I got to thinking about Jerry. Bobby had told me that Jerry's classes would make me fit, but that they were packaged in "hard work and sweat". So, I decided to email Jerry, and give this CrossFit thing a try. Well, I tried CrossFit, and wow. Was it hard. But I figured if I wanted to get better, I had to sign on the dotted line. So I did. I was lifting 15lb dumbbells for everything. TGU's were a nightmare for me. Push presses were difficult with 35 pounds. I loved the movements, but felt terrible about my output. Compared to others, I sucked! At the time, I was doing Tuesdays and Thursdays with only about 5 other people in the room. I started with Jerry only 2 days a week, and continued with master's swimming 3 days a week. I will fully admit that during this time I was a train wreck. I had found a new job, and had started at my new school, only to find that no one at my old school would speak to me any longer. I had esentially lost every friend I had made in VA, and at the same time, I was stressed out trying to learn a new grade level, and things with Bobby began to go downhill. Maintaining a long distance relationship was hard enough, but throw in my life complications and the fact that he was in the middle of Iraq and things became even more complex. I had a lot going on in my life and was having a hard time being supportive while he was in Iraq. It wasn't easy, and I commend the people who can do that because I couldn't get my head out of my own backside to do it. I failed miserably. But to me, the ending of that relationship just seemed like one more thing in my life that was falling apart. To me, it seemed everything in my life was falling apart at once. It seemed that life was certainly kicking me in my proverbial nuts. I certainly don't blame Bobby for it, a lot of it WAS on me, but all the same, the timing of it really stunk.
But, through all these things, I stuck with CrossFit. I was miserable, but I did it. I will admit to everyone that I could not see the light at the end of the tunnel. I was at the bottom of the barrel. I could not have sunk any lower. CrossFit at times was the only reason I drug myself out of bed in the morning. Now, was I using CrossFit in a way it was not designed to be used, yes, but did it keep me up and alive? Yes. And that's where the power of CrossFit is amazing. When I was at my very lowest, I still wanted to CrossFit. I was slowly seeing improvements, and slowly was making friends in that elite ocmmunity. I can't tell you how much getting to know those people in that room and going through things with the people in that room helped me. Coach Glassman's idea of Elite Community doesn't end at the workout site. The elite community goes beyond the walls and beyond the doors. Once you have fought through things together at CrossFit, you feel as if you can rely on those people to help you with other things, and slowly but surely I did. And with those people, I was slowly able to pull myself up from the bottom of the barrel, and eventually slowly climb out. I won't lie. It wasn't easy. Letting people go hurt. I probably cried more betwen October and February then I would like to admit. There were days that I know Jerry looked at me with much concern. (hands down, talk about a wonderful trainer who cared that much!) But I was finding the more CrossFit I did, the stronger I became. When I felt physically more fit, I felt mentally more fit. I felt that if I could pick up a 60 lb bar, I should be able to deal with debt, or my weight, or losing a man or friends. And you know what? I was RIGHT.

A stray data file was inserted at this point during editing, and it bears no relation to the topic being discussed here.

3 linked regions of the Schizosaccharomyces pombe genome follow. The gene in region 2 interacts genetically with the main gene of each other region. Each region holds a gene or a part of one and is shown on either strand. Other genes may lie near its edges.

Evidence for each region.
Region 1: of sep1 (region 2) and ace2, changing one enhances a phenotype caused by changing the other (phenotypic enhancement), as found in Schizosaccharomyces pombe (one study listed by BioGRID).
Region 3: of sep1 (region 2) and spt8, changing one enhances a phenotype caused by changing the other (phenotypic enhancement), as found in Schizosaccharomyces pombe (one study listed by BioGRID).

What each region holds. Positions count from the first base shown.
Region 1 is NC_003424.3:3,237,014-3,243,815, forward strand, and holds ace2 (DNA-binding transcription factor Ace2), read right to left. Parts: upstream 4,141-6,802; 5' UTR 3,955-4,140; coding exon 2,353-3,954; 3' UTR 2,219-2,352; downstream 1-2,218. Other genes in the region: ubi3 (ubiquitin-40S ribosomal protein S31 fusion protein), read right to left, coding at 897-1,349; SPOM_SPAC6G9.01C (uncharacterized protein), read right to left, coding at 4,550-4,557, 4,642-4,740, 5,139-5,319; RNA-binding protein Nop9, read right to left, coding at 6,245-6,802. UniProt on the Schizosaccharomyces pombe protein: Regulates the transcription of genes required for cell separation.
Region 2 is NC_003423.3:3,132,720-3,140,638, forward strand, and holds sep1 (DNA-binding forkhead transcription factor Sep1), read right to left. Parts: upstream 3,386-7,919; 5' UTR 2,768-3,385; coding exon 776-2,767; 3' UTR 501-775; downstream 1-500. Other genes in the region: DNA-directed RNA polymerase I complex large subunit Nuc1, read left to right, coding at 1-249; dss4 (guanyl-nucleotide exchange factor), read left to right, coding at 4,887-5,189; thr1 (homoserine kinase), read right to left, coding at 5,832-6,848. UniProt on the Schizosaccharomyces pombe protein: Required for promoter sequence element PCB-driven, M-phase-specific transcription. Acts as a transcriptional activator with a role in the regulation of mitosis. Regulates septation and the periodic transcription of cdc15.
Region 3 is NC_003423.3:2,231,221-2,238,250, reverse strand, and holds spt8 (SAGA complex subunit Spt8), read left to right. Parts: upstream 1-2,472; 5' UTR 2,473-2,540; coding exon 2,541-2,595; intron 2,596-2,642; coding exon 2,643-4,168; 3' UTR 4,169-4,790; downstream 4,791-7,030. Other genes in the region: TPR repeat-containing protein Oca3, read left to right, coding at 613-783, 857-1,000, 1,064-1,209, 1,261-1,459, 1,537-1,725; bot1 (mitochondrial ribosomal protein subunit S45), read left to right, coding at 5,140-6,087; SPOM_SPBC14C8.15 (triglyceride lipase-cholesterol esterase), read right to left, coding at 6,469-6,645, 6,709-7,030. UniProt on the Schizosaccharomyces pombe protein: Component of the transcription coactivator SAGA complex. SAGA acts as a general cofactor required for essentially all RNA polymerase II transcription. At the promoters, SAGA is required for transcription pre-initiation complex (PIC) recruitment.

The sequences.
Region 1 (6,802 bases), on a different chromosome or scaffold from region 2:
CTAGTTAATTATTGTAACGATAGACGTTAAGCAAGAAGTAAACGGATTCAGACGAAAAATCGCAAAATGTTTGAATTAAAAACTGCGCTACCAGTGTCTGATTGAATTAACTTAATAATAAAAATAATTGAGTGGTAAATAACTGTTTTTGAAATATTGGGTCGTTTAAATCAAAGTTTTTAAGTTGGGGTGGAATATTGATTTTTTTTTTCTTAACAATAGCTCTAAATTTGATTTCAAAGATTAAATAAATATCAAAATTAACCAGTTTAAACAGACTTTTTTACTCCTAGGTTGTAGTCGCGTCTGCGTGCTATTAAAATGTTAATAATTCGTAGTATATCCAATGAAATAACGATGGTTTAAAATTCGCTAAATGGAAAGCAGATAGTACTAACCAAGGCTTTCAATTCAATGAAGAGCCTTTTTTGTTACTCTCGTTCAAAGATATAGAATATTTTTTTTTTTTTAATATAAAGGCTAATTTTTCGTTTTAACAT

CrossFit brought back a part of me that I thought I lost several years ago. My strength. Now, I don't want you to get confused. I don't mean my physical stregth, I mean my tenacity, my drive, my strength to be able to keep going and persevere when things in life get rough. I had gotten so wound up in everything, I couldn't see it. I didn't think I had it. CrossFit showed me the way. CrossFit taught me how to be physically strong, and it also taught me how to mentally be strong. I finally had to give up swimming because CrossFit two days a week just wasn't enough. I wanted more. I wanted to be around those people more. And as CrossFit helped me realize and remember all these things about myself, I knew that there was one final hurdle I needed to overcome. My weight. I have always had weight issues since those days in high school. CrossFit showed me how the Zone combined with exercise can work. It's showed me how the will power to eat right, instead of the will power NOT to eat, is a far better thing. CrossFit has not only helped to make me healthy mentally, it has FINNALLY showed me how to be healthy physically, and accept myself. For the first time in 26 years, I am comfortable with how I look. I like ME. And for a girl who used to cry because she hated how she looked, you can't possibly imagine the journey that has been. And I owe every ounce of that to CrossFit, and to Jerry. CrossFit can give you the tools to be a healthy person. I've gladly accepted the tools. I now CrossFit 4-6 days a week depending, and I love it and I pray to God that I never have to give it up, and that someday maybe I can have the money to do a cert and maybe be as contagious as Jerry and pass my love along. Remember me saying that when I started I used 15lb dumbbells for everything? Imagine yourself going from 15lb thrusters to 65. Squat cleaning 110lbs from not knowing what a squat clean was. Front squating 115lbs. Doing a PR 15 chins when before you couldn't even pull yourself over the bar. And that room that only had 5 other people? Now has somewhere between 12-15 other people depending. Obviously, they've caught onto the power of CrossFit too.
Perhaps this story makes me a poster child. Eh, I don't know. Nor is it really important if I am or not. But I know that my story shows the power of CrossFit. If this is what I can do, it can work for you. It can be more than just a workout for you. If you are feeling frustrated, that's ok. We've been there. If you are down, we've been there too. Hang with it. It will come and you will be amazed at how different you have become. But let's not get off track, this is MY CrossFit story.